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“COVID-19 Challenged My Life with COPD”- The hope for a brighter future

Limited by COPD, Bob and Cliff face daily challenges due to living with this condition. The pandemic has only worsened their struggle, as the fear of COVID-19 lead to strict lockdowns and precautions. The hope for a brighter and better future fuels their limited energy.

“Living with COPD severely limits me”, says Bob, 65, who was officially diagnosed with COPD in 1995. Bob is one of hundreds of British COPD patients who have volunteered to participate in an ongoing trial through the British Research Panel. He is hoping that his health improves, as COPD severely limits his everyday life. “I have an 11-year-old son who I want to play football with and go on long walks with, but it’s just not possible.”

Cliff, 71, also volunteered for the COPD trial. His COPD diagnosis also impacts his daily life, making even the small tasks burdensome. “I went to the hospital the other week for a scan where the clinics and scanners are on opposite sides of the hospital. I had to request somebody wheel me around in a wheelchair, as I simply couldn’t manage it on my feet! Being able to do things without getting out of breath is the biggest challenge for me.”

Bob and Cliff are far from being the only people suffering from COPD. It is estimated that there are currently more than 3 million people living with COPD in the UK, of which only about 900,000 have been diagnosed. Chronic Obstructive Pulmonary Disease is the second most common lung disease in the UK and is estimated to cause 25,000 deaths each year.

Causing obstructed airflow to the lungs, difficulties breathing, frequent respiratory infections and chronic coughing, the prevalence of COPD is on the rise. According to the British Lung Foundation COPD diagnoses have increased by 27% in the last decade.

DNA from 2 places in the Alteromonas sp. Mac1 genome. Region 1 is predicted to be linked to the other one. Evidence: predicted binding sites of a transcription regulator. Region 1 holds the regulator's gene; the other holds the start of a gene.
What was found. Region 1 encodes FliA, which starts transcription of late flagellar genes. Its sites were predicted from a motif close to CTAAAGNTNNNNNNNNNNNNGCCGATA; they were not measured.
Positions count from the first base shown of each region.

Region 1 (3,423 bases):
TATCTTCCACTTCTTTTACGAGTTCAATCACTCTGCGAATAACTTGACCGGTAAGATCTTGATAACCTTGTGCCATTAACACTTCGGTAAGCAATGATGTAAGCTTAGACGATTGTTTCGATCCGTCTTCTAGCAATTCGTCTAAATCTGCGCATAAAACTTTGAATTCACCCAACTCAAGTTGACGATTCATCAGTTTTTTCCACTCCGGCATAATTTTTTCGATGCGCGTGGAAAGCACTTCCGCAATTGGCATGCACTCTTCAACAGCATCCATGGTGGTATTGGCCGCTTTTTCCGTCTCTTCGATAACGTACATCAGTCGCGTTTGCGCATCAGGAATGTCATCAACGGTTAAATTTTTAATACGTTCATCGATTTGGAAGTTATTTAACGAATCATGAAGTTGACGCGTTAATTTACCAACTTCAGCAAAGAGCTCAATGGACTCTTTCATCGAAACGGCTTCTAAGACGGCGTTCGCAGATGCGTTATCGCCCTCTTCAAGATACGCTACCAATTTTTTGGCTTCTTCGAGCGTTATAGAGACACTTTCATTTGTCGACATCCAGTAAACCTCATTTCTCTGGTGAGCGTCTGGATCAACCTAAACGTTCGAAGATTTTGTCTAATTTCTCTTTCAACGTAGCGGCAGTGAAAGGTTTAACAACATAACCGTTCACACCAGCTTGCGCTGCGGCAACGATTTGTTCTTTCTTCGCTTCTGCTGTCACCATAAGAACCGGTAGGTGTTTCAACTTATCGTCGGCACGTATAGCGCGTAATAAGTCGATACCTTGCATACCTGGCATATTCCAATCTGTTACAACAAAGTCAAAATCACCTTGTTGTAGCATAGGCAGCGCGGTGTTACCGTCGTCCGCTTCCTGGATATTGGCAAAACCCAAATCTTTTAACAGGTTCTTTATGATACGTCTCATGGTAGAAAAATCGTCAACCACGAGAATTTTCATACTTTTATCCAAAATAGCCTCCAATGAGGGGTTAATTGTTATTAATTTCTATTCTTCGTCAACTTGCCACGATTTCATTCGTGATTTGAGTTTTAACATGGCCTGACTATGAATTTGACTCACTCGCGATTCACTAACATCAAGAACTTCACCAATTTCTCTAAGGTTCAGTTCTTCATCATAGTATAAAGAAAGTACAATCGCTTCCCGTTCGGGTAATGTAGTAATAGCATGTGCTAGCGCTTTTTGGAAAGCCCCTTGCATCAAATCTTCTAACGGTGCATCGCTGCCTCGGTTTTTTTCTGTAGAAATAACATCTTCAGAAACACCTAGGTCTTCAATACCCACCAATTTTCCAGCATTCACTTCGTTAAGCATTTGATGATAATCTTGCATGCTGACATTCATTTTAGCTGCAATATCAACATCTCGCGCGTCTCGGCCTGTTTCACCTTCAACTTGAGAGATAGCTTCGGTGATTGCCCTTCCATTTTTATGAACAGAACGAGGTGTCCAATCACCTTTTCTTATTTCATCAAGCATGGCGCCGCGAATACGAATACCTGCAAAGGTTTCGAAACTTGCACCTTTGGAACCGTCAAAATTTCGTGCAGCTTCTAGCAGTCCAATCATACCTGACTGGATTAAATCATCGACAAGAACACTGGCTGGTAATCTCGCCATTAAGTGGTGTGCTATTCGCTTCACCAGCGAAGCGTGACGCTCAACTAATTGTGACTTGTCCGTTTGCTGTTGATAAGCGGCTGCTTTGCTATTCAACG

A tough 15 months for COPD patients

With the arrival of coronavirus, those living with COPD were placed in the ‘vulnerable’ category and were advised to stay strictly at home when lockdown was introduced on the 23rd March 2020. Fear of the unknown lead to isolation for many and created drastic changes in many patient’s lifestyles.

“We went into lockdown right away, for two reasons,” Bob tells us. “One being my COPD and the other for my wife’s lung cancer.”

As lockdown measures legally came into force on the 26th March, the future was uncertain for the UK. Periods of loosened restrictions brought little change for those with COPD as they continued to shield from the virus.

“It considerably affected my life. We used to visit the supermarket three times a week and now that was gone. That was our primary source of exercise, so removing this had a knock-on effect on my health and a lot of other things,” Cliff tells us. “We remained home for months and just received deliveries.”

Over a year on, vaccines have brought a sense of relief, however the constant arrival of new mutations leaves many COPD patients feeling uneasy.

“I was fearful of COVID-19 and it significantly changed the way I live my life. I’ve now got to a stage where I tell myself that I’m just going to live my life and what will come, will come,” Bob concludes.

The hope for a cure

There is currently no cure for COPD and it is common for the disease to be diagnosed late and once it has advanced. Common treatments are bronchodilators that come in the form of inhalers which help to relax the muscles in the airways and alleviate symptoms. Despite this, living with COPD is still a challenge and can make simple tasks problematic.

“My treatments are effective until my COPD progresses. I usually get put on a different medication until it worsens again. I feel as though I only ever have short term improvements with my COPD until it becomes difficult again,” explains Bob. “I also try alternative remedies to try to counteract some of the worst effects of my condition such as congestion.”

The British Lung Foundation has currently spent over £3 million on all COPD research projects, but there is certainly a demand for more breakthroughs. “I don’t know how much research there is, but I definitely think that there are genetic elements that could be explored.” Cliff told us.

At the British Research Panel, we are currently focusing on finding participants for a COPD trial that will investigate the effectiveness of a treatment in reducing the risk of exacerbations. The trial will be taking place in multiple locations across the UK, so if you are interested in participating, click on the link to our questionnaire at the end of this article!

Link to questionnaire: https://bit.ly/3c14wu3

Written by
Eloise Healey